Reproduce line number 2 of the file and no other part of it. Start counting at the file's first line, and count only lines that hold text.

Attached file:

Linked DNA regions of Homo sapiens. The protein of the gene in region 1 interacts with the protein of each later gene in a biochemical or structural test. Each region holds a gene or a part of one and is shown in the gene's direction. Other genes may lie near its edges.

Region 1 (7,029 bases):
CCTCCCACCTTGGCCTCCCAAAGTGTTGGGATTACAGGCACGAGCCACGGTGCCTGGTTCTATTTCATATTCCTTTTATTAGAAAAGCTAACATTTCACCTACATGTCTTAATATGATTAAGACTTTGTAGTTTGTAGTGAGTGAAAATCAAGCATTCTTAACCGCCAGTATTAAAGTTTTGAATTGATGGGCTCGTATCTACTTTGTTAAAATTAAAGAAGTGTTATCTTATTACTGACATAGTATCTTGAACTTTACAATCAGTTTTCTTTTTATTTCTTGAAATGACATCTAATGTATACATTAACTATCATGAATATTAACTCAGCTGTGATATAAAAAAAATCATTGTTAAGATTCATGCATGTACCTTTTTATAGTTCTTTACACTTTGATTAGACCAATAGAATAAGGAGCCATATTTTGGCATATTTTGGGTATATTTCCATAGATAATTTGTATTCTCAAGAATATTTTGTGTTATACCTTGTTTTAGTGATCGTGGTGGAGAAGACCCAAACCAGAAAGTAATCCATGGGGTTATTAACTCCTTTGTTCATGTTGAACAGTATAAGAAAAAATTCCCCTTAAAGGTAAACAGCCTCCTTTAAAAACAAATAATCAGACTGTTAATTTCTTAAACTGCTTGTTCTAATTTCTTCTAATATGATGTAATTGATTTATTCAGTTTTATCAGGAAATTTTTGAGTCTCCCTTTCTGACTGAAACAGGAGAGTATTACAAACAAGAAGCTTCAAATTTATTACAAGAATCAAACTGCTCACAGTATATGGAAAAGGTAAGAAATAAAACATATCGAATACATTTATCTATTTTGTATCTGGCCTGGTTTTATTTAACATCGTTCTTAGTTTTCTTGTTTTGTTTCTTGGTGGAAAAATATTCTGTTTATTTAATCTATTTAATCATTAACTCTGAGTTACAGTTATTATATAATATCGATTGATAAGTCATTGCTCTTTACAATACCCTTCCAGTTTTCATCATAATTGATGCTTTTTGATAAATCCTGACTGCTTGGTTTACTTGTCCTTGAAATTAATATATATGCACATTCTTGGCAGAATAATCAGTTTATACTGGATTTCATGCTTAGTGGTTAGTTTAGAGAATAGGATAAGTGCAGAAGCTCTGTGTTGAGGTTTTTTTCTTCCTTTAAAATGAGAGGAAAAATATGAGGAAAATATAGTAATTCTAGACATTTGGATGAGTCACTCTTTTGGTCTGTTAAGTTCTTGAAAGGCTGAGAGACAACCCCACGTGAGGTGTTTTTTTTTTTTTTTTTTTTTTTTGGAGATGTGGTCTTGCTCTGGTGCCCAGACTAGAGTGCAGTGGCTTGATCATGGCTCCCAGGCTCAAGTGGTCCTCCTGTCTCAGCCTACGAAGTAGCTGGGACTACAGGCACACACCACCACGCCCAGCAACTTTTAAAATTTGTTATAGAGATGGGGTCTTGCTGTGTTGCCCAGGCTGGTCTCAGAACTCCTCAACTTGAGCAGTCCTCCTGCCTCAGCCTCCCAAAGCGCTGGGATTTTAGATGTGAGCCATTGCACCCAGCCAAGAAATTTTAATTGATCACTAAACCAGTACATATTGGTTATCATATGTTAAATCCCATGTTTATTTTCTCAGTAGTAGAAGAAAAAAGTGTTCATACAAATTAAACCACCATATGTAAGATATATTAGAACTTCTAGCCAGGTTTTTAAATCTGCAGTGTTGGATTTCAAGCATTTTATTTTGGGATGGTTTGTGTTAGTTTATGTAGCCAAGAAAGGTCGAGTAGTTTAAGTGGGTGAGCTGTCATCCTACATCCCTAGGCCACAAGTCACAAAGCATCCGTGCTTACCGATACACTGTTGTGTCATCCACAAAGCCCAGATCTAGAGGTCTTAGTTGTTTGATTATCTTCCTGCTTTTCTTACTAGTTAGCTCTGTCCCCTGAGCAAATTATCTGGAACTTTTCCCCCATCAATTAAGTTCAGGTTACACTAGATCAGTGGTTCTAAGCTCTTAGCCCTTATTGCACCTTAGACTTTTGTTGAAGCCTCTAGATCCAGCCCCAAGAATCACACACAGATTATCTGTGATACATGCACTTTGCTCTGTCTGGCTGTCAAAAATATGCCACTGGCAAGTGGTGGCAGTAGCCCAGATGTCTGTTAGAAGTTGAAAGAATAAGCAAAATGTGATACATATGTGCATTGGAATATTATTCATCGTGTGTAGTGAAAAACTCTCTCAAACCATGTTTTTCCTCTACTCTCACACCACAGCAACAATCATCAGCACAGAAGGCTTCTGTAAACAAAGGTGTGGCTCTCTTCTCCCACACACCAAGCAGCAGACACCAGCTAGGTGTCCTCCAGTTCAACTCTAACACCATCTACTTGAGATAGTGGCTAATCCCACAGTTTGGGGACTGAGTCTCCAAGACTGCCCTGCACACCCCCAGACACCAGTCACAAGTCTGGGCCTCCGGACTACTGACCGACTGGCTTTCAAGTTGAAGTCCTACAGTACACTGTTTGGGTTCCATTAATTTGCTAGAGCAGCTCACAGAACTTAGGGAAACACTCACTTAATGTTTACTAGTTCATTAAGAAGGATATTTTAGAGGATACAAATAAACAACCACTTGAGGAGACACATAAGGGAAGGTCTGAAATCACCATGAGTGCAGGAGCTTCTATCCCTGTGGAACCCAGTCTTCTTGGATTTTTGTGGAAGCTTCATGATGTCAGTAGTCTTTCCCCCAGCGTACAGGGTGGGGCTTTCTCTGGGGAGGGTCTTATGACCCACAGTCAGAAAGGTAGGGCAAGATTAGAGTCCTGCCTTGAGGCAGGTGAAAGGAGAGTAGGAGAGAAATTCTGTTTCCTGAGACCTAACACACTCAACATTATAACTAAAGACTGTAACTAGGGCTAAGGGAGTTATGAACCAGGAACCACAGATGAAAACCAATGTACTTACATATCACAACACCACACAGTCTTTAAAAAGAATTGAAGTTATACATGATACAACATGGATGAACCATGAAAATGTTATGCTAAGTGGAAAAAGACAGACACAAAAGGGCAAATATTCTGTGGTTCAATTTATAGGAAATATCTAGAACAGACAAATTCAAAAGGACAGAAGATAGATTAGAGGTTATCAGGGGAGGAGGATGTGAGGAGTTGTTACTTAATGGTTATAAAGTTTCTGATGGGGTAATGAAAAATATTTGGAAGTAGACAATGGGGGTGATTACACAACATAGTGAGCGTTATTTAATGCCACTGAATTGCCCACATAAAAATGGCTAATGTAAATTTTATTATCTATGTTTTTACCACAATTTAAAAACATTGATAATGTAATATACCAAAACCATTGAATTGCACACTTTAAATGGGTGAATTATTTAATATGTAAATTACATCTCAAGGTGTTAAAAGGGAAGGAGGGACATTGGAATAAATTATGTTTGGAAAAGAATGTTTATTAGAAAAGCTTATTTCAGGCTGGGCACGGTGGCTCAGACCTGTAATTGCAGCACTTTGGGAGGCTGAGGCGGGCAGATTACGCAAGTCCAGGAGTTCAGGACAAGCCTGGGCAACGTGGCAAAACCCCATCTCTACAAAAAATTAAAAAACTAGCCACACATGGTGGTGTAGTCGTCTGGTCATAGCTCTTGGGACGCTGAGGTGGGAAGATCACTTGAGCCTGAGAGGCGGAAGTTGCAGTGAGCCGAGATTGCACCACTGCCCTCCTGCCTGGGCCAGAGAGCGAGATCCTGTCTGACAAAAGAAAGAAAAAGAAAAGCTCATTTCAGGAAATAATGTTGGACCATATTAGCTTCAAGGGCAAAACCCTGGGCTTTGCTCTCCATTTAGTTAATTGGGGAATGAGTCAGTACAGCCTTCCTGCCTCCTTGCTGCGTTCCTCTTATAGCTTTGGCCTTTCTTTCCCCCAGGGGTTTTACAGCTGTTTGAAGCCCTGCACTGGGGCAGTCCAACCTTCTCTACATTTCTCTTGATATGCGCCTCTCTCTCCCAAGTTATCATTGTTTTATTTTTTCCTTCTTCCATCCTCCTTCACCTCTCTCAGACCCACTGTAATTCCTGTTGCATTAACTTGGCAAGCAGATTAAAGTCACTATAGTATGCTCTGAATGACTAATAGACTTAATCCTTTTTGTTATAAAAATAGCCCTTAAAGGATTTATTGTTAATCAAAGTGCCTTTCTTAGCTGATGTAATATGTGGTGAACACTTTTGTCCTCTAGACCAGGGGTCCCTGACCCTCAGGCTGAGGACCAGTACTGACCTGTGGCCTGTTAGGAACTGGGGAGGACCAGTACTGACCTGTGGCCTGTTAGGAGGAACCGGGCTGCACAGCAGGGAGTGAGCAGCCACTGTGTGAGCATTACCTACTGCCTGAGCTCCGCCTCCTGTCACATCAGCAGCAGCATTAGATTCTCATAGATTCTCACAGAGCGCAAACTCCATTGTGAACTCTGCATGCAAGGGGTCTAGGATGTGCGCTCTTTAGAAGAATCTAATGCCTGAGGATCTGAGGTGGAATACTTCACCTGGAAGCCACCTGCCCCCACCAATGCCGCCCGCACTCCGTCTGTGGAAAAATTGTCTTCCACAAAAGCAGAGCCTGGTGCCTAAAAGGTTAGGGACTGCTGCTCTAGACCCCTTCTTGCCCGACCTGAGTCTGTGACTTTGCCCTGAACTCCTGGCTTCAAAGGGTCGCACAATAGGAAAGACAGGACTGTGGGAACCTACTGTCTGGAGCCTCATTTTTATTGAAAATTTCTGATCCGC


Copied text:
Region 1 (7,029 bases):